In Rafael Medoff's recent op-ed ("The president and the Jews," April 24), he makes two basic contentions. One is that President Barack Obama regards Israel as a "nuisance. " The second is that the purveyor of that opinion, Gary Rosenblatt, editor of the Jewish Weekly, may turn out to be like Walter Cronkite in his influence on voters. Regarding the first assertion as to Mr. Obama viewing Israel as a "nuisance," here is what President Obama has done regarding it: He killed Osama bin Laden.
FEATURES
By Knight-Ridder | November 20, 1991
It took Harry Smith about, oh, a second and a half to accept a guest shot on "Murphy Brown.""I think it's a hoot," said the "CBS This Morning" co-host, the latest big-name new celebrity -- including Connie Chung, Linda Ellerbee and Walter Cronkite -- to appear on the CBS sitcom. "They called out of the blue. It's not something I campaigned for."At first, "Murphy" "was so frighteningly familiar and real, I thought one of the producers on our staff was writing under a 'nom de plume,'" said Smith, 40. "Now it's not as spooky as it used to be. Maybe I'm used to it."
NEWS
March 18, 2005
Mary Elizabeth "Betsy" Cronkite, 89, the wife of former CBS News anchorman Walter Cronkite, died of cancer complications Wednesday at their Manhattan apartment. Walter Cronkite met Mary Elizabeth Maxwell while they were working at radio station KCMO in Kansas City, Mo. They married in 1940, and shortly afterward she became women's editor of the Kansas City Journal-Post. While her husband was overseas reporting for United Press during much of World War II, she worked for Hallmark, publishing a company newspaper that also was distributed to members of the armed forces.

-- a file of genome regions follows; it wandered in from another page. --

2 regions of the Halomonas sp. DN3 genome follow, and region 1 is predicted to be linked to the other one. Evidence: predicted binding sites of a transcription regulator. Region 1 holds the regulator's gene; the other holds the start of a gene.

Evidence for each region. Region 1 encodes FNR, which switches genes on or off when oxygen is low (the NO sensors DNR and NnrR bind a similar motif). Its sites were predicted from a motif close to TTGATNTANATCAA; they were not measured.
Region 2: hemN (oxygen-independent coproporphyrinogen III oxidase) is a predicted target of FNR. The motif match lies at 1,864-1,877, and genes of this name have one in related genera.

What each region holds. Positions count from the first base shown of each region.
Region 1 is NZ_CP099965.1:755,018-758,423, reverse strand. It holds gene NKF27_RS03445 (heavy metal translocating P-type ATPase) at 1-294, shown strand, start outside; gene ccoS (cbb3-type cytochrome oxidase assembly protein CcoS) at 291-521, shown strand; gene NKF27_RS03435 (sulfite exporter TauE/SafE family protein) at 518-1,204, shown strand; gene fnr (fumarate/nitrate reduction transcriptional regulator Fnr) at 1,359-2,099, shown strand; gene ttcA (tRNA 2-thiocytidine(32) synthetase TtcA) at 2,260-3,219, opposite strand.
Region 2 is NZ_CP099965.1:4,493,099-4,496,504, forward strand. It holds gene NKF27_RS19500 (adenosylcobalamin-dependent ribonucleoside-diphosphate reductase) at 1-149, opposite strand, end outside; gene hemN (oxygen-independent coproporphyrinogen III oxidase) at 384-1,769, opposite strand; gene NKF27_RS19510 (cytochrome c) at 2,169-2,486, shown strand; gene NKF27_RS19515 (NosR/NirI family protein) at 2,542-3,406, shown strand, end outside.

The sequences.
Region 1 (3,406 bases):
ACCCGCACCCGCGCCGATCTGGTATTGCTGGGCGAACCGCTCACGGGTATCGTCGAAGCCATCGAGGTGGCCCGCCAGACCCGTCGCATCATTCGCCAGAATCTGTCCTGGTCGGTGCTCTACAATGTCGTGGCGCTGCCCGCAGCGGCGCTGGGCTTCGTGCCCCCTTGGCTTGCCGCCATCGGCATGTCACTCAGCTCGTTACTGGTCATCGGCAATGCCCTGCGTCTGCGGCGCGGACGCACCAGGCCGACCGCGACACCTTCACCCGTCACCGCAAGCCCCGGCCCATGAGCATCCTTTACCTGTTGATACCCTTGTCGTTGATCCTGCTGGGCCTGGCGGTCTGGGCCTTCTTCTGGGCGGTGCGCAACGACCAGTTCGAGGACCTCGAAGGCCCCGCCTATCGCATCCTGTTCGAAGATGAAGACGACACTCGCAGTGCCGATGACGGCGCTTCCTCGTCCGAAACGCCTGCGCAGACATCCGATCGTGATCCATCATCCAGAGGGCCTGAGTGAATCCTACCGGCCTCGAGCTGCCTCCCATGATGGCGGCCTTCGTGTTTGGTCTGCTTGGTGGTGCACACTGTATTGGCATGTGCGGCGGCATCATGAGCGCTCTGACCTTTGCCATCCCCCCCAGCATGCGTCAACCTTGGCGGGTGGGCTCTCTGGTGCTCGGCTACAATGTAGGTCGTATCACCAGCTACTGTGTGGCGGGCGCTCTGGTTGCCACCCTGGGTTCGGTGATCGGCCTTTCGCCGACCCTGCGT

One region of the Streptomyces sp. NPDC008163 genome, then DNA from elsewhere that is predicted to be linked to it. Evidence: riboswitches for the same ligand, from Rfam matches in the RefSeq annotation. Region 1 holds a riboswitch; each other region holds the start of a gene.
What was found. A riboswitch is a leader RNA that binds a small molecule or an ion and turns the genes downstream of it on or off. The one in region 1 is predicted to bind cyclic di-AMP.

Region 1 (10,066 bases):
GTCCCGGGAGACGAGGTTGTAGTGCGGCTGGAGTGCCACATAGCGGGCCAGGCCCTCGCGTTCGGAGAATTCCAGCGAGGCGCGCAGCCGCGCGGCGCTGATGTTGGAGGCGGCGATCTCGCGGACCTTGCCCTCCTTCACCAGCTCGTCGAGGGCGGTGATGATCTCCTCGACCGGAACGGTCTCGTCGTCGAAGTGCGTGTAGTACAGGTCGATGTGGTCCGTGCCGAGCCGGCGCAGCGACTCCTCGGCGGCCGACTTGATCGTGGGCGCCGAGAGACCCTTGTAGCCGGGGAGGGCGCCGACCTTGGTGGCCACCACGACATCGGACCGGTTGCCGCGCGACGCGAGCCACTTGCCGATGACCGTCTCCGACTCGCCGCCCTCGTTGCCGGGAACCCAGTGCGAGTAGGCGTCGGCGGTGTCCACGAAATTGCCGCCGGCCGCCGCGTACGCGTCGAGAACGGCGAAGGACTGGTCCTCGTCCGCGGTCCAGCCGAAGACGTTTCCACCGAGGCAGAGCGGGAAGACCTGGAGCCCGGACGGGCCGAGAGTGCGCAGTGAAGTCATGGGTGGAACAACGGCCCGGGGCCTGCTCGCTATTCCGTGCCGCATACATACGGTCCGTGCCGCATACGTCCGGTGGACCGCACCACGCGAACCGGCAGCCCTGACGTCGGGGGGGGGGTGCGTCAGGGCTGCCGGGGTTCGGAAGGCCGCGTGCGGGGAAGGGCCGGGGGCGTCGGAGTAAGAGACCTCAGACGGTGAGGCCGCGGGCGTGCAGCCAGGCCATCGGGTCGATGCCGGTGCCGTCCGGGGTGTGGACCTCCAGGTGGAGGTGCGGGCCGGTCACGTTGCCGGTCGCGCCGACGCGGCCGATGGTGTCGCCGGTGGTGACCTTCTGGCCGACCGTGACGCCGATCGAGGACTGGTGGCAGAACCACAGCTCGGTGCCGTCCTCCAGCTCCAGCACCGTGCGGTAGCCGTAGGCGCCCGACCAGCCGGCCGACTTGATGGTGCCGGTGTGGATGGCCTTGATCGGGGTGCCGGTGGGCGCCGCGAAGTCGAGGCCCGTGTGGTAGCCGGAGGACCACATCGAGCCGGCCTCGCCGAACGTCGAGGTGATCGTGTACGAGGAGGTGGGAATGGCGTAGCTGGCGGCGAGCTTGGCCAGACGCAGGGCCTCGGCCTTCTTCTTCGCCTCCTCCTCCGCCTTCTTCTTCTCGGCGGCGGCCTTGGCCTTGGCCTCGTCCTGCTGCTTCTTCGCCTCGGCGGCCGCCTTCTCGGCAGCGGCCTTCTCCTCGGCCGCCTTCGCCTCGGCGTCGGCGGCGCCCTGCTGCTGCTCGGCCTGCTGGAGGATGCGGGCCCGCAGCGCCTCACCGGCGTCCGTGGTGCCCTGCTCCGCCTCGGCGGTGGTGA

NEWS
By Dan Rodricks | July 22, 2009
Walter Cronkite, once the most trusted man in America and a leading figure in broadcast journalism's Mount Rushmore, believed the nation's war on drugs was unwinnable, and he said so on television. A decade after his years with CBS News, Mr. Cronkite succeeded in raising public awareness of the war's futility - an impressive accomplishment. Of course, Mr. Cronkite is famous for having reached the same correct conclusion about the Vietnam War in 1968. All of his obituaries have recalled Mr. Cronkite's special report from Vietnam, his characterization of the war as stalemate and his call for a negotiated peace.
NEWS
By Carl M. Cannon and Carl M. Cannon,SUN NATIONAL STAFF | May 9, 1996
WASHINGTON -- Every election year politicians share the same fantasy, whether they are Democratic or Republican, conservative or liberal: to have unfettered access to the airwaves without interference from reporters, opponents or even League of Women Voters moderators.The voting public has a deep-seated desire, too: It wants a campaign free of nasty personal attacks, negative commercials and ideas-free political discourse.Yesterday, with the announcement by ABC that it will join the other networks in providing free air time during the closing days of the 1996 presidential campaign, both candidates and voters might have witnessed a small step toward the realization of their dreams.